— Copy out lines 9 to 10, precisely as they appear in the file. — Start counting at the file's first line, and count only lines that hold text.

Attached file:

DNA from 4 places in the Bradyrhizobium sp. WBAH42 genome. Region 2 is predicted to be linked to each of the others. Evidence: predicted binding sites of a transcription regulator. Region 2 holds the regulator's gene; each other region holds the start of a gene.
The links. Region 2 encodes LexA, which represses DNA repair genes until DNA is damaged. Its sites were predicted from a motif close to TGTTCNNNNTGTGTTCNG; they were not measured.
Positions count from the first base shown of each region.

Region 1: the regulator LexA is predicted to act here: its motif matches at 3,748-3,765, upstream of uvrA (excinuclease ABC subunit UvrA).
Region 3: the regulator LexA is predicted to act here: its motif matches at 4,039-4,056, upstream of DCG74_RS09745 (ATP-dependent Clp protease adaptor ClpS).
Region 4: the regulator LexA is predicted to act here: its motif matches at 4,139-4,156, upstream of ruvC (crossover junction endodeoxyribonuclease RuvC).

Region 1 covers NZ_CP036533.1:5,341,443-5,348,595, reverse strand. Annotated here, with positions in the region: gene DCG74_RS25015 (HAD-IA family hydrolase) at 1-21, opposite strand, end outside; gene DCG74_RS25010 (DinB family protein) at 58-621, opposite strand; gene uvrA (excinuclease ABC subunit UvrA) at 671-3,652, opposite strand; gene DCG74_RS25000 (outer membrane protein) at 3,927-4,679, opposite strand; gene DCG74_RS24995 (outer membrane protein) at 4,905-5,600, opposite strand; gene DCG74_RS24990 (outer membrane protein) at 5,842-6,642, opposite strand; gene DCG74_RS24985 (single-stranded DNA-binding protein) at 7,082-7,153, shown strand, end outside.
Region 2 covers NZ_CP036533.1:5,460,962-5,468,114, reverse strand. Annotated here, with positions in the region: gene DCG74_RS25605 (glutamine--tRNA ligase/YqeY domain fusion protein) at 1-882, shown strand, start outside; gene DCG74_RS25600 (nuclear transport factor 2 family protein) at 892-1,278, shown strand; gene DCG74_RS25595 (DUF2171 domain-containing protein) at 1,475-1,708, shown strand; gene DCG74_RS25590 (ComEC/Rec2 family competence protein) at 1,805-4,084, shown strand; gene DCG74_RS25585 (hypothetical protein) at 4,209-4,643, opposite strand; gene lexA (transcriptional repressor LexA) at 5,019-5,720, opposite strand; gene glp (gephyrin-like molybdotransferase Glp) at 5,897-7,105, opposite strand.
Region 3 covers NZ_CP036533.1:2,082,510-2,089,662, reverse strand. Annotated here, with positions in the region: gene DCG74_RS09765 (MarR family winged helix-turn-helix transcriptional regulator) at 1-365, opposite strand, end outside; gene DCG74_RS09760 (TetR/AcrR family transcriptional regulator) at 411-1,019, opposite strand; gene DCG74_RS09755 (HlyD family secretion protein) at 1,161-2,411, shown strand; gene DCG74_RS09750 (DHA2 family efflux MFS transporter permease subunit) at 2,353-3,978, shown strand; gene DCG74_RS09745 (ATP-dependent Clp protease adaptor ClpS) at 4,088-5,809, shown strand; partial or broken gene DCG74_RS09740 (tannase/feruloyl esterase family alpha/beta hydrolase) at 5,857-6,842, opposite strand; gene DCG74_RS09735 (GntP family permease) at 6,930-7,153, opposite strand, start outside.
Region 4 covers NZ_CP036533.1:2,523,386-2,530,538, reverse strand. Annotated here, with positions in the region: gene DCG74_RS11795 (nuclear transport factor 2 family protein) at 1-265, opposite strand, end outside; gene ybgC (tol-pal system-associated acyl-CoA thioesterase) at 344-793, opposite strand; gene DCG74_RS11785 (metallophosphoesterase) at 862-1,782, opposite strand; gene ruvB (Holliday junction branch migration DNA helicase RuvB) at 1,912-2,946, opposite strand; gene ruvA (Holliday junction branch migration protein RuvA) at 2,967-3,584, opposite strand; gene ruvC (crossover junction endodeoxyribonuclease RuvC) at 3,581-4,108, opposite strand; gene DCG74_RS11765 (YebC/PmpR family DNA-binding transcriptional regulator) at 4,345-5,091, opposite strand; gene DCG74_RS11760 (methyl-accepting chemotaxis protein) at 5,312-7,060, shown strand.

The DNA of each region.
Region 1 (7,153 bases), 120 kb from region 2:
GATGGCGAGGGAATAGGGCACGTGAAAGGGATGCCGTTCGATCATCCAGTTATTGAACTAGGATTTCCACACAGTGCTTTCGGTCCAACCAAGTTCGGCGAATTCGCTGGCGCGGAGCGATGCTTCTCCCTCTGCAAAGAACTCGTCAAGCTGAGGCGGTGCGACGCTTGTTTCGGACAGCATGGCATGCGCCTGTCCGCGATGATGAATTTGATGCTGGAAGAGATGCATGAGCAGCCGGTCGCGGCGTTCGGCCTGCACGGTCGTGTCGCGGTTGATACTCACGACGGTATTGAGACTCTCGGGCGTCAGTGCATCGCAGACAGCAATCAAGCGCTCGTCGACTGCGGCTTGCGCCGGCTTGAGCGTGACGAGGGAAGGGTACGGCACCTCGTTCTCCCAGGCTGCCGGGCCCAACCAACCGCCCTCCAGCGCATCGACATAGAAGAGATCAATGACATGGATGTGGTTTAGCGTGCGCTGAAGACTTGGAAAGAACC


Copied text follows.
Region 3 covers NZ_CP036533.1:2,082,510-2,089,662, reverse strand. Annotated here, with positions in the region: gene DCG74_RS09765 (MarR family winged helix-turn-helix transcriptional regulator) at 1-365, opposite strand, end outside; gene DCG74_RS09760 (TetR/AcrR family transcriptional regulator) at 411-1,019, opposite strand; gene DCG74_RS09755 (HlyD family secretion protein) at 1,161-2,411, shown strand; gene DCG74_RS09750 (DHA2 family efflux MFS transporter permease subunit) at 2,353-3,978, shown strand; gene DCG74_RS09745 (ATP-dependent Clp protease adaptor ClpS) at 4,088-5,809, shown strand; partial or broken gene DCG74_RS09740 (tannase/feruloyl esterase family alpha/beta hydrolase) at 5,857-6,842, opposite strand; gene DCG74_RS09735 (GntP family permease) at 6,930-7,153, opposite strand, start outside.
Region 4 covers NZ_CP036533.1:2,523,386-2,530,538, reverse strand. Annotated here, with positions in the region: gene DCG74_RS11795 (nuclear transport factor 2 family protein) at 1-265, opposite strand, end outside; gene ybgC (tol-pal system-associated acyl-CoA thioesterase) at 344-793, opposite strand; gene DCG74_RS11785 (metallophosphoesterase) at 862-1,782, opposite strand; gene ruvB (Holliday junction branch migration DNA helicase RuvB) at 1,912-2,946, opposite strand; gene ruvA (Holliday junction branch migration protein RuvA) at 2,967-3,584, opposite strand; gene ruvC (crossover junction endodeoxyribonuclease RuvC) at 3,581-4,108, opposite strand; gene DCG74_RS11765 (YebC/PmpR family DNA-binding transcriptional regulator) at 4,345-5,091, opposite strand; gene DCG74_RS11760 (methyl-accepting chemotaxis protein) at 5,312-7,060, shown strand.